It was great to connect with you through the Romantic Novelists’ Association. Over the years, I’ve found the RNA to be a wonderful group in which to meet lots of fellow authors and affiliate members, all of whom are eager to share exciting news about books.
Here are a few questions which will hopefully give your readers an insight into some of the things that matter to you.
Arabella: How did you get your first novel published?
Julie: I actually self-published my first novel, Jenna’s Journey, without submitting it to a publisher. This was for two reasons; I was terrified of rejection and thought if a few people liked it, it would give me confidence and secondly, I was impatient and didn’t want to wait maybe two years for my book to see the light of day, if at all. In the end, I did submit to a publisher and it came out as an e-book and paperback, which gave me a huge thrill. Sadly, the publisher closed their doors and it was back to self-publishing, having learnt an awful lot along the way.
Arabella: A slice of Chocolate Cake, a piece of Fruit, or Burger and Fries?
Julie: If you knew me, it would be chocolate cake all the way!!!
Arabella: In your latest release, Finding Rose, who is your favourite character and why?
Julie: In ‘Finding Rose’, part of the book is set during WW1 as we see the horrors through the eyes of Matthew, who signed up as a 17 year old. His story was inspired by my grandfather and I think of it as a tribute to him. It reminds us of the huge debt we owe to all those young people. Sadly he died when I was six so I never got to talk to him about his experiences.
Arabella: What inspires you to write in your genre?
Julie: I love reading contemporary romance, historical fiction and mystery/crime so my books are a combination of all those genres. It makes my books different but also hard to market.
Arabella: When writing a book or chapter, which is most important to you: plot, character, or setting?
Julie: For the Greek Island mysteries, the setting played a huge part and is just as important as the characters or plot. For me everything else evolves from the setting.
Arabella: Which do you prefer to wear: slippers, stilettos, pumps, or boots?
Julie: Slippers – but I do have standards and change if I go out.
Arabella: When writing a novel, how do you work? Are you a plotter or pantser?
Julie: A bit of both really. I start with a very rough plot and a couple of characters but by the “end” the finished product usually bears little resemblance to the original idea. I admire people who can plot out their book in every chapter but it’s not how I work. I quite like the idea that my book evolves as I write and I really have no idea how it’s going to end.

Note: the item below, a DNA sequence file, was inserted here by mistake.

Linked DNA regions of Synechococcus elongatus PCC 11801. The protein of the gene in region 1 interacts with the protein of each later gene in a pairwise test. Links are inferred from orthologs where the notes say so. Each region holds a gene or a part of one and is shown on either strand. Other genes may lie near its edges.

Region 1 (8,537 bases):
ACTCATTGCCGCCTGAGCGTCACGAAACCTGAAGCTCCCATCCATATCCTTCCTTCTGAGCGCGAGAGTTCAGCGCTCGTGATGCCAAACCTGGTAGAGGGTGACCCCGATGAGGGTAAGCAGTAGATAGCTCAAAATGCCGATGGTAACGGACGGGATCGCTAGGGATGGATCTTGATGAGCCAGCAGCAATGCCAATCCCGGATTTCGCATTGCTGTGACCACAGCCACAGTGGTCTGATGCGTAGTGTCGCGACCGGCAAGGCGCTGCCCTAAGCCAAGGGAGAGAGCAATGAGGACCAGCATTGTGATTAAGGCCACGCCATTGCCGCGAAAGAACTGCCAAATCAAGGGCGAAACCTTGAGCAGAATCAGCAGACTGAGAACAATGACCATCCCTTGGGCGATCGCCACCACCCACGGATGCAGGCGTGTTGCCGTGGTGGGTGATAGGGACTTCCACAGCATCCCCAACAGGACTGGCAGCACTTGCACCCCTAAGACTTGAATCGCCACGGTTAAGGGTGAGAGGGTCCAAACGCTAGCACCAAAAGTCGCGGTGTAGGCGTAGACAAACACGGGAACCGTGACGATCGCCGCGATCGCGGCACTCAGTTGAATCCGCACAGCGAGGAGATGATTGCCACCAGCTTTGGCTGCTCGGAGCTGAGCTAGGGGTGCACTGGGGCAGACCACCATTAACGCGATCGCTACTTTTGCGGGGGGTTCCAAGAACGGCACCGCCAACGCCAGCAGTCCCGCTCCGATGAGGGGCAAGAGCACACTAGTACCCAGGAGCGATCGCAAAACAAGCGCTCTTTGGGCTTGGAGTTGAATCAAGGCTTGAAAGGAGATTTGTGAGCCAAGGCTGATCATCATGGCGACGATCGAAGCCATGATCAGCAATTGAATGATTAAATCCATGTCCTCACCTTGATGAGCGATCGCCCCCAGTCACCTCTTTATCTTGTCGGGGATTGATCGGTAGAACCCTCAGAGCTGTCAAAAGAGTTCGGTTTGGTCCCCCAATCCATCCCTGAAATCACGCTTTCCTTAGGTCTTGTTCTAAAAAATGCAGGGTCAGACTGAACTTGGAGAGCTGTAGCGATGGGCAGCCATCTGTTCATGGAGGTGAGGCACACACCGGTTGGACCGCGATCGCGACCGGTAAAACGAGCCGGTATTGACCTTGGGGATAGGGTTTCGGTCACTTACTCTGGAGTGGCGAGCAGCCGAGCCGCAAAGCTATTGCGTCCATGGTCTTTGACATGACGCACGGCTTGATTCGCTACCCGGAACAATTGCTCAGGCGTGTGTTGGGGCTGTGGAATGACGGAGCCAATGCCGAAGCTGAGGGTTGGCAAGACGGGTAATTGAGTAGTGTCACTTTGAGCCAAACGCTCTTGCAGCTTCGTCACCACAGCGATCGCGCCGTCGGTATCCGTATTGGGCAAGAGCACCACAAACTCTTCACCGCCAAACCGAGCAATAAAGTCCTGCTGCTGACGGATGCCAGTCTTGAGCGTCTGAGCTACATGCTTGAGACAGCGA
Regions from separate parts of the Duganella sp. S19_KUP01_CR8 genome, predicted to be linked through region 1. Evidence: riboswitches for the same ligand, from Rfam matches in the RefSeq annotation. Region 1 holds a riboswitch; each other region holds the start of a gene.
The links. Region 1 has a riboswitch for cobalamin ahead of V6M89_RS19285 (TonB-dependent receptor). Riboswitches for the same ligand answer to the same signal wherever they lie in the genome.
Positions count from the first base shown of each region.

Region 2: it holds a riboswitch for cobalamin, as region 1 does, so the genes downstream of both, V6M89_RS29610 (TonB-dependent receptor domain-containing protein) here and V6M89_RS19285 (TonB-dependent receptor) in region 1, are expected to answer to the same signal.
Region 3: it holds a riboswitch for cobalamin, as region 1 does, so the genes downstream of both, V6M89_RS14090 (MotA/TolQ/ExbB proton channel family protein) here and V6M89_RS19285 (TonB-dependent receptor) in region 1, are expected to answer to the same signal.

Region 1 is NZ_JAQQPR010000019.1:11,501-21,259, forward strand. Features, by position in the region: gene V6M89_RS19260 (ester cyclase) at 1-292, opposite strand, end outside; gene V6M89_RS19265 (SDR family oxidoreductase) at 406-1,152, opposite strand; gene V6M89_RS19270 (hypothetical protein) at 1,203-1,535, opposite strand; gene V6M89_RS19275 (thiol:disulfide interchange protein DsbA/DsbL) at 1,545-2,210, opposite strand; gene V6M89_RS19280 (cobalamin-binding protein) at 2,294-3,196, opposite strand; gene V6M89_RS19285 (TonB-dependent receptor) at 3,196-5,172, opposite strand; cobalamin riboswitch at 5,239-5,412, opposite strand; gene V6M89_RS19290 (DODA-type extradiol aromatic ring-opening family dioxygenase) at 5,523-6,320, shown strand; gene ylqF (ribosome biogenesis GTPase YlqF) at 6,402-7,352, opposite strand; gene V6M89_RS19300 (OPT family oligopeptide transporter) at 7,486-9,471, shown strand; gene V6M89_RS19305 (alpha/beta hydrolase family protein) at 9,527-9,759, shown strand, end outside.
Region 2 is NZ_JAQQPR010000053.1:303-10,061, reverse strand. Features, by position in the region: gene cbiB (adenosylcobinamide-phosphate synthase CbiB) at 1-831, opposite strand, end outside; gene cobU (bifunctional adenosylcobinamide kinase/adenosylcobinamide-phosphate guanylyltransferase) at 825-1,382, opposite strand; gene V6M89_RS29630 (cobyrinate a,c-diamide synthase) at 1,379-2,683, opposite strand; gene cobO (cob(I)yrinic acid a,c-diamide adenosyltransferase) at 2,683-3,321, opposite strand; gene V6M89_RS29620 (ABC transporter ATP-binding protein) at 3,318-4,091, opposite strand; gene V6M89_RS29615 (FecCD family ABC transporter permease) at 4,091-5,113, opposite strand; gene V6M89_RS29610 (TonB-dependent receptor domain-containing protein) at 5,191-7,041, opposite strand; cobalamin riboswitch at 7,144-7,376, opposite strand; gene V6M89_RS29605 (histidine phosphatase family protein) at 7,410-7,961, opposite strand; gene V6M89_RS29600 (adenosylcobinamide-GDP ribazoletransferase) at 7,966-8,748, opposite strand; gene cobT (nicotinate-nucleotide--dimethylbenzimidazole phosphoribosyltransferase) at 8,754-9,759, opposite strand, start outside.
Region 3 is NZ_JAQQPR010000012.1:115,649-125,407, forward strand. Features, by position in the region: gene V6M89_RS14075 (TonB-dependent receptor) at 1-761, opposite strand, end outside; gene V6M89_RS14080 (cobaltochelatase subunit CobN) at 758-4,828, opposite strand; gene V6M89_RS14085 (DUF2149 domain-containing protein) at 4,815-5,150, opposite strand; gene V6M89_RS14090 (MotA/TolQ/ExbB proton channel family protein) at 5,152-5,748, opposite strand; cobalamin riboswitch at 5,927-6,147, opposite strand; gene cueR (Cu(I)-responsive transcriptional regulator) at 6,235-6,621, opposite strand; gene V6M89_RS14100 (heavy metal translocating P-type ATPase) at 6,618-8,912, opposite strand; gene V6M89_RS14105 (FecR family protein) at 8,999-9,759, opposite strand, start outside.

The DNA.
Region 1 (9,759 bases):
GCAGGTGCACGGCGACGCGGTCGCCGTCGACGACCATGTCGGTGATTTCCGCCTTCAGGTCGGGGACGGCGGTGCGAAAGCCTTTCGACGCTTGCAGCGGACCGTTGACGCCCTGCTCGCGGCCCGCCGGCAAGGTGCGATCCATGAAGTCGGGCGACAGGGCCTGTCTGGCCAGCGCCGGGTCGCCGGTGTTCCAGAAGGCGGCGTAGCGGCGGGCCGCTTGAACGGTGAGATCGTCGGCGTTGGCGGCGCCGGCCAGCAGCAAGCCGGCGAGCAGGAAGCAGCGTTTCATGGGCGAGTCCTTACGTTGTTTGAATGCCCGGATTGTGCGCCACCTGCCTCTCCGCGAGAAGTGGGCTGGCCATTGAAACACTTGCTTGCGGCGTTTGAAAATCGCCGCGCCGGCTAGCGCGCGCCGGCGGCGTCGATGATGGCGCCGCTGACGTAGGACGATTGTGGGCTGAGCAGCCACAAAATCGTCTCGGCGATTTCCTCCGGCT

Arabella: What about your future plans? Any books or series in the making?
Julie: I’m currently writing a play for our local amateur dramatic society to perform. Then it’s onwards with a new series set in Greece.
Julie, Thank you for joining me on Arabella’s Blog and Chit-Chat. It’s good to know you think ahead and change your footwear when going out…
And your new mystery series set in Greece sounds exciting. I can’t wait to read about sandy beaches, a bronzed hero, and the Greek's national drink…ouzo!
About Julie Ryan
Julie Ryan’s roots are in a small mining village in South Yorkshire. After a degree in French Language and Literature, wanderlust kicked in and she lived and worked in France, Poland, Thailand and Greece. Her spirit enriched, her imagination fired, Julie started a series of mystery romances; thrillers set in the Greek Isles. She has also written a Christmas rom-com and her latest work, Finding Rose, is a contemporary novel with a strong historical element.
A prolific and well-known book review blogger, Julie does her writing and reviewing from rural Gloucestershire, where she lives with her husband, son and rescue cat. She manages to write a book a year although without their help, she would probably write more quickly. She is a book addict and will soon need either a bigger house for her collection or a new husband!
When not writing or reading or eating chocolate, she can be found treading the boards in the local amateur dramatic society – Oh yes she can!
Finding Rose - Blurb
When three sisters, Ginny, Sally and Molly are brought together at their father’s hospital bed, they are forced to confront not only the prospect of a future without him but also the secrets of the past that have kept them apart.
Their father, Eddie Matthews, drugged up on morphine, seems to be rambling but could he, in fact, be reliving previous lives as a Tudor monk and as a soldier on the Front in WW1? Struggling to speak he reveals that he has a secret and urges his daughters to ‘Find Rose’. Can the sisters put aside their differences to fulfil his last wish?
Finding Rose Buy the book here